Facing the polar forces of an epidemic of Cesarean sections and epidurals and home-like labor rooms, American birth is in transition. Caught between the most extreme medicalization — best seen in a Cesarean section rate of nearly 30 percent — and a rhetoric of women’s "choices" and "the natural," women and their midwives, doulas, obstetricians, and nurses labor on. Laboring On offers the voices of all of these practitioners, all women trying to help women, as they struggle with this increasingly split vision of birth.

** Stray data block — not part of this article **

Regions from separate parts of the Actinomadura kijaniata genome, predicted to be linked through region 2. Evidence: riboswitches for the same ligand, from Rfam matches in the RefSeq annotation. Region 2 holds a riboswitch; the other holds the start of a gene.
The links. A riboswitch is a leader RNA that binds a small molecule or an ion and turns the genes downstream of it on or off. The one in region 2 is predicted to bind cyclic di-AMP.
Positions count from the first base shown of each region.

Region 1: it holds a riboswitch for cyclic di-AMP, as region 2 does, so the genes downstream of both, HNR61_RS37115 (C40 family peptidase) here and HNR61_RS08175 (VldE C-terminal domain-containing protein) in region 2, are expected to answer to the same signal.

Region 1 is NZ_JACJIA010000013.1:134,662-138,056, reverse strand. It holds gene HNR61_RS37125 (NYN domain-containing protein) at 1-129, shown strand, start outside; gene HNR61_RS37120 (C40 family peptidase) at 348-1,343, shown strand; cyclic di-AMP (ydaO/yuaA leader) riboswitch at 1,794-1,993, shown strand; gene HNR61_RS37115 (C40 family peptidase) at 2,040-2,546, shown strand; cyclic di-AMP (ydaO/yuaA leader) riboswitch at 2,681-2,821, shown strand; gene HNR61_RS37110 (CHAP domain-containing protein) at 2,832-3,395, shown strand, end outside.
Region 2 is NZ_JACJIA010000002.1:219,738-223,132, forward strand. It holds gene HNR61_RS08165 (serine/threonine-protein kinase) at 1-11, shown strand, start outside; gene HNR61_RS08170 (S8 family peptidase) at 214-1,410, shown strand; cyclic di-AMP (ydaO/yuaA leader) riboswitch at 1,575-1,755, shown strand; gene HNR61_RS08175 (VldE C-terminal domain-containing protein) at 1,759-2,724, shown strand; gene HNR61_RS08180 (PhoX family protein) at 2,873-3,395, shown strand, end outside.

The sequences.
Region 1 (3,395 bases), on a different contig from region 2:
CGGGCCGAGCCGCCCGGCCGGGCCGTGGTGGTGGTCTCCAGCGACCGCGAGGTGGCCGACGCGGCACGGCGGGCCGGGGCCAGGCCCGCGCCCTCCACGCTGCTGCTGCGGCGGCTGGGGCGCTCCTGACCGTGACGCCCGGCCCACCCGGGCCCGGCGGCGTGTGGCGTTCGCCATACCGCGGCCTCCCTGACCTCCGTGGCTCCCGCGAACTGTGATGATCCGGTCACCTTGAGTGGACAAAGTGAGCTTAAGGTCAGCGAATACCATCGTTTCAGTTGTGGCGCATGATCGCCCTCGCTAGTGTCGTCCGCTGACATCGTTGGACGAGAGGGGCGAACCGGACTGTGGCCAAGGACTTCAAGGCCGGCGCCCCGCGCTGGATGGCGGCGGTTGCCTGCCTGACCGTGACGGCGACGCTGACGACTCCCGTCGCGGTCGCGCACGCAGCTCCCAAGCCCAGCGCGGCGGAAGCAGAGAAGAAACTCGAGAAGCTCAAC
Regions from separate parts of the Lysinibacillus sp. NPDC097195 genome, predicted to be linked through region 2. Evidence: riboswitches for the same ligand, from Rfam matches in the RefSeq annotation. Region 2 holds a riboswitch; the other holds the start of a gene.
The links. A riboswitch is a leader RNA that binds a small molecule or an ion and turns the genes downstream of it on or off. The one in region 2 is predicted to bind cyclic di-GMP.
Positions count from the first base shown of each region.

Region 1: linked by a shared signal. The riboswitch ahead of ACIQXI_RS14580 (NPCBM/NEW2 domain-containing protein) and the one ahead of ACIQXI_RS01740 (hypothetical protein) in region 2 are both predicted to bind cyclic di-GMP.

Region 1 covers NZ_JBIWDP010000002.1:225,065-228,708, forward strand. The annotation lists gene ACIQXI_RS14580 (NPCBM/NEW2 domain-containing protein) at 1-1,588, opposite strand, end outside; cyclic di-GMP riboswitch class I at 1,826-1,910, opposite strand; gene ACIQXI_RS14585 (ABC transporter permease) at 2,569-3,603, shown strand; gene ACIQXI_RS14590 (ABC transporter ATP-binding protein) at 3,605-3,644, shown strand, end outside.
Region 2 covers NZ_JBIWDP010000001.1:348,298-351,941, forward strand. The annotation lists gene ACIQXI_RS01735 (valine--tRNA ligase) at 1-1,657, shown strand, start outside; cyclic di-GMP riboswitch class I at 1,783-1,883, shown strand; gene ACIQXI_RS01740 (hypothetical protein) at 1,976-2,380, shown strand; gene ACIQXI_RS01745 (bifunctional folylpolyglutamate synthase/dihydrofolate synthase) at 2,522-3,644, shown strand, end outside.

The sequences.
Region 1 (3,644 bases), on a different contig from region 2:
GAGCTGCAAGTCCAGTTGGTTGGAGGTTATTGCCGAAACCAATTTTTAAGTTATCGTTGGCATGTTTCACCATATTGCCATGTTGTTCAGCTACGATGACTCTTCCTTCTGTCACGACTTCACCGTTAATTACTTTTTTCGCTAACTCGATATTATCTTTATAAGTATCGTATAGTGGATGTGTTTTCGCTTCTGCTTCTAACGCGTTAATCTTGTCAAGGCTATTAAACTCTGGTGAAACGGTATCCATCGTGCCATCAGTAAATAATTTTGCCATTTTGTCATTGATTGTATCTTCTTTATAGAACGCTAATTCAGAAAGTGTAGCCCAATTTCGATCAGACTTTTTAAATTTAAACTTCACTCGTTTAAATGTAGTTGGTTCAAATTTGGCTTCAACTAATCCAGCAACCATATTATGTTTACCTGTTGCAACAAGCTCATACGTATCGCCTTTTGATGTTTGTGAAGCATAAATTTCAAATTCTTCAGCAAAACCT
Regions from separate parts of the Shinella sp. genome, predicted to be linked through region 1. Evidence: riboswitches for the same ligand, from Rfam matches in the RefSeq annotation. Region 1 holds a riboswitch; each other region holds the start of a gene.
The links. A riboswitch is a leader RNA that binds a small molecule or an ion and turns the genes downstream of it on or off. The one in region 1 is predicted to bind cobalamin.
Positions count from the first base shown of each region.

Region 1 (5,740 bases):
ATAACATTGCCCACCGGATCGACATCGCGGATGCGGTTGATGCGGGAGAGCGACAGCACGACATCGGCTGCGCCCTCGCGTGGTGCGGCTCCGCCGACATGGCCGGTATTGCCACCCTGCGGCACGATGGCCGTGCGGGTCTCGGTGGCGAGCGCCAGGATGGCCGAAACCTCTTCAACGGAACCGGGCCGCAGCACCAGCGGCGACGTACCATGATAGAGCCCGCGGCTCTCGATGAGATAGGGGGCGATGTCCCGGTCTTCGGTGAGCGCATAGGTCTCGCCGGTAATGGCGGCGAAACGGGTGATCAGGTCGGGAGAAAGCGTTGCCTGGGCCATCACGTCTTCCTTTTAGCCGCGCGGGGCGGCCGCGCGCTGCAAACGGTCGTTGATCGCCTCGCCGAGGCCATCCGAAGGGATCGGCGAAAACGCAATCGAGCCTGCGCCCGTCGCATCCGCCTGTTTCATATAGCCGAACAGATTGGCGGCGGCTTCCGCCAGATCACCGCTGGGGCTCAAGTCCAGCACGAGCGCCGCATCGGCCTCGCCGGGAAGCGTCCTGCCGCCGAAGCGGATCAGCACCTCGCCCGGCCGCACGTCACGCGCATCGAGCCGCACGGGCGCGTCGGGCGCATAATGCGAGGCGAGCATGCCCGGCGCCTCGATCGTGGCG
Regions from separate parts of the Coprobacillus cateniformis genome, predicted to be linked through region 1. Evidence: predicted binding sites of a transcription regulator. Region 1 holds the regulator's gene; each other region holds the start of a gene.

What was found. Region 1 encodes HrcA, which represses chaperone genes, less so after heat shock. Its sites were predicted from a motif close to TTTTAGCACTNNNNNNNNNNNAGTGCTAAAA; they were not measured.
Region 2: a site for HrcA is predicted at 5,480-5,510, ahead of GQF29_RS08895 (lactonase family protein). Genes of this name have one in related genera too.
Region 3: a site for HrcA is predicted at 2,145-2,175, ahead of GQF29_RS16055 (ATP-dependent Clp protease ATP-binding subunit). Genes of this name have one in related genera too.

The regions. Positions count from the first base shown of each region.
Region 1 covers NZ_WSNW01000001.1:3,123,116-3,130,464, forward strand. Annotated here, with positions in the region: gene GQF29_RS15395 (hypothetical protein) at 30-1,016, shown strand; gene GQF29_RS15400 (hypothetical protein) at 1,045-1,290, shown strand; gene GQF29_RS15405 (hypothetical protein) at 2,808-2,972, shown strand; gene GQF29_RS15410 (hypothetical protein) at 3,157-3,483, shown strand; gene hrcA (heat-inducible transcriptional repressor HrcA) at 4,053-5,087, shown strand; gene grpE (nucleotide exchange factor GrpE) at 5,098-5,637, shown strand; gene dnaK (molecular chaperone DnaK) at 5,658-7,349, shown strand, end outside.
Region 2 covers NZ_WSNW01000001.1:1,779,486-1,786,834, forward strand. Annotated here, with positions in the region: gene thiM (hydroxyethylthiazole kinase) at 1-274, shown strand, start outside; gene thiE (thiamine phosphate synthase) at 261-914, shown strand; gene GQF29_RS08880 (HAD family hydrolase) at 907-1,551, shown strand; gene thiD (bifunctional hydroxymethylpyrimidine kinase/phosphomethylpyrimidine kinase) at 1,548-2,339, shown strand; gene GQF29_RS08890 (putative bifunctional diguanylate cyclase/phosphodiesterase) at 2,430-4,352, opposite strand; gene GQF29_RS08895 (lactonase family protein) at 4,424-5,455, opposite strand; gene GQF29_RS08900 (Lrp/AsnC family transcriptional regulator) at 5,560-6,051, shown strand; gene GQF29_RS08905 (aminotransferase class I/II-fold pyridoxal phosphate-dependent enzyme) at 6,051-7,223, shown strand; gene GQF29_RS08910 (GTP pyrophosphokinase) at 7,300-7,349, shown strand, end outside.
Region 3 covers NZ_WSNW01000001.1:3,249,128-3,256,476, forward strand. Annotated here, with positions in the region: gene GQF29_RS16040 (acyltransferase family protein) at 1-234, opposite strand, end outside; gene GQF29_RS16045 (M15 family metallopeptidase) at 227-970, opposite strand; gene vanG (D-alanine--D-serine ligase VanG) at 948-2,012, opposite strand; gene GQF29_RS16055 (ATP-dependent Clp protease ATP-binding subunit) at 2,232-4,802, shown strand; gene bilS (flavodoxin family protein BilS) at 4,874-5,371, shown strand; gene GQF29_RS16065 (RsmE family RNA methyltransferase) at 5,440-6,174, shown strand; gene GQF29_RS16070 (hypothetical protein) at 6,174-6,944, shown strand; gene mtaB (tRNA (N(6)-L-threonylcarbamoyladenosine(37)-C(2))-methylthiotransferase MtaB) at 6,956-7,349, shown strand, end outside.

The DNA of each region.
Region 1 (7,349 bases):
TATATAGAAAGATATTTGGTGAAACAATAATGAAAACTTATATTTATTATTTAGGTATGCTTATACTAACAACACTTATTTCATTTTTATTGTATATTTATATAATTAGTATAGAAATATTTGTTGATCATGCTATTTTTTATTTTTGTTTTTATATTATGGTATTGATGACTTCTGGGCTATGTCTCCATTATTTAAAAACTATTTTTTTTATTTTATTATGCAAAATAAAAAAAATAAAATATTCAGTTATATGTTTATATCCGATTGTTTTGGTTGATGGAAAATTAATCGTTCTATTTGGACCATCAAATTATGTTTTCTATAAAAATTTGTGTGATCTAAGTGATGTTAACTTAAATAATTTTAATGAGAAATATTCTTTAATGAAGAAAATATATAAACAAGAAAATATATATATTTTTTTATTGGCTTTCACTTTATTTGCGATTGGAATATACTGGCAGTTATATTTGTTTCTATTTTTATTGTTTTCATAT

Updating Barbara Katz Rothman's now-classic In Labor, the first feminist sociological analysis of birth in the United States, Laboring On gives a comprehensive picture of the ever-changing American birth practices and often conflicting visions of birth practitioners. The authors deftly weave compelling accounts of birth work, by midwives, doulas, obstetricians, and nurses, into the larger sociohistorical context of health care practices and activism and offer provocative arguments about the current state of affairs and the future of birth in America.